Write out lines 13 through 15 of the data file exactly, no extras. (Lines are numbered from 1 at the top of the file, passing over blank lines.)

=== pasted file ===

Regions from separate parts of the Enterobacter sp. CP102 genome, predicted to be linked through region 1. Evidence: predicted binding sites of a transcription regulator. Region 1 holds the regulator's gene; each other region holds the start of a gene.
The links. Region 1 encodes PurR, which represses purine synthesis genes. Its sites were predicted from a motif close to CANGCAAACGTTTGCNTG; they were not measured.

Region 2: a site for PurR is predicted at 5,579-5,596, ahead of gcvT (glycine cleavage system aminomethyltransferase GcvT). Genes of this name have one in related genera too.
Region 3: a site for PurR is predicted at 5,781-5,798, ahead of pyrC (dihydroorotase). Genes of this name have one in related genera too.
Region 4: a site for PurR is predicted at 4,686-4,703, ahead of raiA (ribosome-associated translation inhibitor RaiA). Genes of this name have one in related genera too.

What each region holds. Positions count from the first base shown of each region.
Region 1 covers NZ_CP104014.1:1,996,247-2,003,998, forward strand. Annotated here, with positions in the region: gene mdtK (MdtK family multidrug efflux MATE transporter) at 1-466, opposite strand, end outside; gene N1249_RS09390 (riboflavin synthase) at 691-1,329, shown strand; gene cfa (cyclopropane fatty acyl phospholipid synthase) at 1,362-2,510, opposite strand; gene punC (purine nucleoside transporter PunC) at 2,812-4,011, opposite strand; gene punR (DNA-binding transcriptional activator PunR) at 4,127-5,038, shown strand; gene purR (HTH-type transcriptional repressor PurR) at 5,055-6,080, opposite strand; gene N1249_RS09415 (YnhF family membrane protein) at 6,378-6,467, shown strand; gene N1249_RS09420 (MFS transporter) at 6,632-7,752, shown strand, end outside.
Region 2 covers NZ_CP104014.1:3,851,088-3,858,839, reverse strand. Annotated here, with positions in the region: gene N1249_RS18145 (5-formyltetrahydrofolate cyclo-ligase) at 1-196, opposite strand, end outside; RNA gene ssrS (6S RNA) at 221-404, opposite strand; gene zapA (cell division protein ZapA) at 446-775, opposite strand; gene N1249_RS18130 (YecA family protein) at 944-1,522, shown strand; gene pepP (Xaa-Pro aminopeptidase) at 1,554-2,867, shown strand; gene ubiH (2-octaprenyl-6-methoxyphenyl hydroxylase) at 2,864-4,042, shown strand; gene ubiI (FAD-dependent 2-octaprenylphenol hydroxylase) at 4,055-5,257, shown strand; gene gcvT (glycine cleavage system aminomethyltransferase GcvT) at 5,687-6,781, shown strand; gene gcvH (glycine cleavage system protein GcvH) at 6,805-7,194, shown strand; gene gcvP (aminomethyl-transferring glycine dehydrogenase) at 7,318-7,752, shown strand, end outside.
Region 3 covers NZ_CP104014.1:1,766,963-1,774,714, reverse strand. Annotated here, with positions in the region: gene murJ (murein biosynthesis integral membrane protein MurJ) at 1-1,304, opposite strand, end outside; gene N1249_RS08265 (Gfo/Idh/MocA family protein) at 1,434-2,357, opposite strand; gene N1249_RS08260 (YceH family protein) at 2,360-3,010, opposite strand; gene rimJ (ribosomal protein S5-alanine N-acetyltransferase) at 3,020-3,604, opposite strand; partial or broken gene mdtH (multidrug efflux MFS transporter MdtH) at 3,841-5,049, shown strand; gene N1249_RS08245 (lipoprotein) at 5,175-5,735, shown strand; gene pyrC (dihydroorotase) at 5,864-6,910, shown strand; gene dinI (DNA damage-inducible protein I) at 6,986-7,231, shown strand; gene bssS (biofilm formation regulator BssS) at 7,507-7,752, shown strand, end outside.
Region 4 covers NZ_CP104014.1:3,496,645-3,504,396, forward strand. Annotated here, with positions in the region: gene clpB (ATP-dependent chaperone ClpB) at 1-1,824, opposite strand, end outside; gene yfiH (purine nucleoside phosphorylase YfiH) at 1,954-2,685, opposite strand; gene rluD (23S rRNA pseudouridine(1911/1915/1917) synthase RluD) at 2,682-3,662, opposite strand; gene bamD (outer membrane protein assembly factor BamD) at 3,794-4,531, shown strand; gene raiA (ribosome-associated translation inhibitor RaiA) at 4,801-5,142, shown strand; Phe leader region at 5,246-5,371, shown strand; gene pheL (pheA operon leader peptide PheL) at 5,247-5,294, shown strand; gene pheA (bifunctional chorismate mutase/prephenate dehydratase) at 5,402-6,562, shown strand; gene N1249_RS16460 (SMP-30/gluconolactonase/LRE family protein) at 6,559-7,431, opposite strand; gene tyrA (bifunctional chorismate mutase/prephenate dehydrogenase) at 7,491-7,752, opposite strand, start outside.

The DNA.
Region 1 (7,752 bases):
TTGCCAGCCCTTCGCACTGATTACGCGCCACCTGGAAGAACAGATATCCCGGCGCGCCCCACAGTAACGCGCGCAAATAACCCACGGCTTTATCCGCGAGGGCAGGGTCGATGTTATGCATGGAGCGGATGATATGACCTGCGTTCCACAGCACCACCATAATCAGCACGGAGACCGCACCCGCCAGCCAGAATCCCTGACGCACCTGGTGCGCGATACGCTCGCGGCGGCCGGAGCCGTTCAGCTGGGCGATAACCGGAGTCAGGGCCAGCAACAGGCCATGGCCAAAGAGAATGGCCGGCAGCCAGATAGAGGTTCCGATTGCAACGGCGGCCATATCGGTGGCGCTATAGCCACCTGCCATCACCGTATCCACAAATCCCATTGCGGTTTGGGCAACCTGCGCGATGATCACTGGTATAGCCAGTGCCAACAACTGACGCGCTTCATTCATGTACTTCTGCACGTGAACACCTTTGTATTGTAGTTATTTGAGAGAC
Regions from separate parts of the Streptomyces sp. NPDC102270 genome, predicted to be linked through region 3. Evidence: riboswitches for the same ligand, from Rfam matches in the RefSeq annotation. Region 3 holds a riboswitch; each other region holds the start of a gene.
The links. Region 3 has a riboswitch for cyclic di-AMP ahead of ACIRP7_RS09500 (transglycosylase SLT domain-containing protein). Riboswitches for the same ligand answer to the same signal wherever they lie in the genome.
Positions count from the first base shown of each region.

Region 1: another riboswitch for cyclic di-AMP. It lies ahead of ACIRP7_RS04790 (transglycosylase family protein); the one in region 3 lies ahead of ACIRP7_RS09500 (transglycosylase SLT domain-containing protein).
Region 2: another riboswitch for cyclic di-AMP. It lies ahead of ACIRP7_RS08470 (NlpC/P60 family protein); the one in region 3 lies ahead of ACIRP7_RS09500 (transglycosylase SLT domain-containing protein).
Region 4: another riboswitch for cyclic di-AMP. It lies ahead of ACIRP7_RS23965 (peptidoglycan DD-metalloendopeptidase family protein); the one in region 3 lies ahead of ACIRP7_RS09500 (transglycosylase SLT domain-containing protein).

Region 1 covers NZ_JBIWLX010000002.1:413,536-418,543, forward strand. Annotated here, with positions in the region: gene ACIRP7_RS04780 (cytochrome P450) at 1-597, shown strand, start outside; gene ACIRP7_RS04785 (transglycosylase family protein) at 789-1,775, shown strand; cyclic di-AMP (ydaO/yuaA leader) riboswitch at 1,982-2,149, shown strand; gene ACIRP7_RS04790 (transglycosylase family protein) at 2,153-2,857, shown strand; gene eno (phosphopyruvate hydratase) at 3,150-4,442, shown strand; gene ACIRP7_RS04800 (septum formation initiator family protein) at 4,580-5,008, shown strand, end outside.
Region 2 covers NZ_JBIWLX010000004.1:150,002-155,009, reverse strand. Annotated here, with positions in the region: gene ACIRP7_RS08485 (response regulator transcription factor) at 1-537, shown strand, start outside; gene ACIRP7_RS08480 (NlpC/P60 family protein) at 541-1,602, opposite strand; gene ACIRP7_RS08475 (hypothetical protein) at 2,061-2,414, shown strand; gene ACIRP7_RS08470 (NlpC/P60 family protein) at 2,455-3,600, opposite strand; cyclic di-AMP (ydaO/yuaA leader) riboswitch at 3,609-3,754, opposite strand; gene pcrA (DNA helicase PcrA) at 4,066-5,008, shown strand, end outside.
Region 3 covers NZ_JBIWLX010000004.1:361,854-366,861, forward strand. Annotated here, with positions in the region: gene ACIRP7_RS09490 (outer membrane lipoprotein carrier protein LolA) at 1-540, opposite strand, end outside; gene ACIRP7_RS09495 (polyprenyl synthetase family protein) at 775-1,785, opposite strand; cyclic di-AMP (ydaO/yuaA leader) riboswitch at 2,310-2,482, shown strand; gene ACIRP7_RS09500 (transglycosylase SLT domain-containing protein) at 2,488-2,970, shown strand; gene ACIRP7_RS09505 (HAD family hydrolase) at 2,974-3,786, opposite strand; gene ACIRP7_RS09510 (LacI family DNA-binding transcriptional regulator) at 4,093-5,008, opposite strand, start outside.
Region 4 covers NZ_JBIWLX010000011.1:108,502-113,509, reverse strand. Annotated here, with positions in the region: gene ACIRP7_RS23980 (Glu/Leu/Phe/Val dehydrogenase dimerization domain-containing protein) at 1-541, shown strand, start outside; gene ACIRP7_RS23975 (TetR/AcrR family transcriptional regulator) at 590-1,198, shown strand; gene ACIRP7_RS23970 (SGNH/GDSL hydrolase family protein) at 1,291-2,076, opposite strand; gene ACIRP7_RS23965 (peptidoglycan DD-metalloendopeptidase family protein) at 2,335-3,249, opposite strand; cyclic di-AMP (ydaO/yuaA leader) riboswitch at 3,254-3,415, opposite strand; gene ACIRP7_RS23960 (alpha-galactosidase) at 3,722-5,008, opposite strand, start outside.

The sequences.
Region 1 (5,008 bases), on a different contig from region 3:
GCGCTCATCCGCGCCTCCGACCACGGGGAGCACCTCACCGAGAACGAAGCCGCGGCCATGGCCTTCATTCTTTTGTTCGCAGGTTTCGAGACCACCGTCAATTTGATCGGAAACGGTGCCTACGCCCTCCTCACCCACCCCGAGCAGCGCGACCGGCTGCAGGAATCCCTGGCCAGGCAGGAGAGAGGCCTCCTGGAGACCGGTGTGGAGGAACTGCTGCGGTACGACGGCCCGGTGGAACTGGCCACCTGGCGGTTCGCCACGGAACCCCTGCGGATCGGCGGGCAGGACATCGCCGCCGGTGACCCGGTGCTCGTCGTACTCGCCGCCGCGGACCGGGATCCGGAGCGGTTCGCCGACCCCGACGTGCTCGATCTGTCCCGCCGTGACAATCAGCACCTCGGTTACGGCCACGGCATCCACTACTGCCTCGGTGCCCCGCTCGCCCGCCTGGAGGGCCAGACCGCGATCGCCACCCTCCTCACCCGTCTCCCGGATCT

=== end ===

TTGCCAGCCCTTCGCACTGATTACGCGCCACCTGGAAGAACAGATATCCCGGCGCGCCCCACAGTAACGCGCGCAAATAACCCACGGCTTTATCCGCGAGGGCAGGGTCGATGTTATGCATGGAGCGGATGATATGACCTGCGTTCCACAGCACCACCATAATCAGCACGGAGACCGCACCCGCCAGCCAGAATCCCTGACGCACCTGGTGCGCGATACGCTCGCGGCGGCCGGAGCCGTTCAGCTGGGCGATAACCGGAGTCAGGGCCAGCAACAGGCCATGGCCAAAGAGAATGGCCGGCAGCCAGATAGAGGTTCCGATTGCAACGGCGGCCATATCGGTGGCGCTATAGCCACCTGCCATCACCGTATCCACAAATCCCATTGCGGTTTGGGCAACCTGCGCGATGATCACTGGTATAGCCAGTGCCAACAACTGACGCGCTTCATTCATGTACTTCTGCACGTGAACACCTTTGTATTGTAGTTATTTGAGAGAC
Regions from separate parts of the Streptomyces sp. NPDC102270 genome, predicted to be linked through region 3. Evidence: riboswitches for the same ligand, from Rfam matches in the RefSeq annotation. Region 3 holds a riboswitch; each other region holds the start of a gene.
The links. Region 3 has a riboswitch for cyclic di-AMP ahead of ACIRP7_RS09500 (transglycosylase SLT domain-containing protein). Riboswitches for the same ligand answer to the same signal wherever they lie in the genome.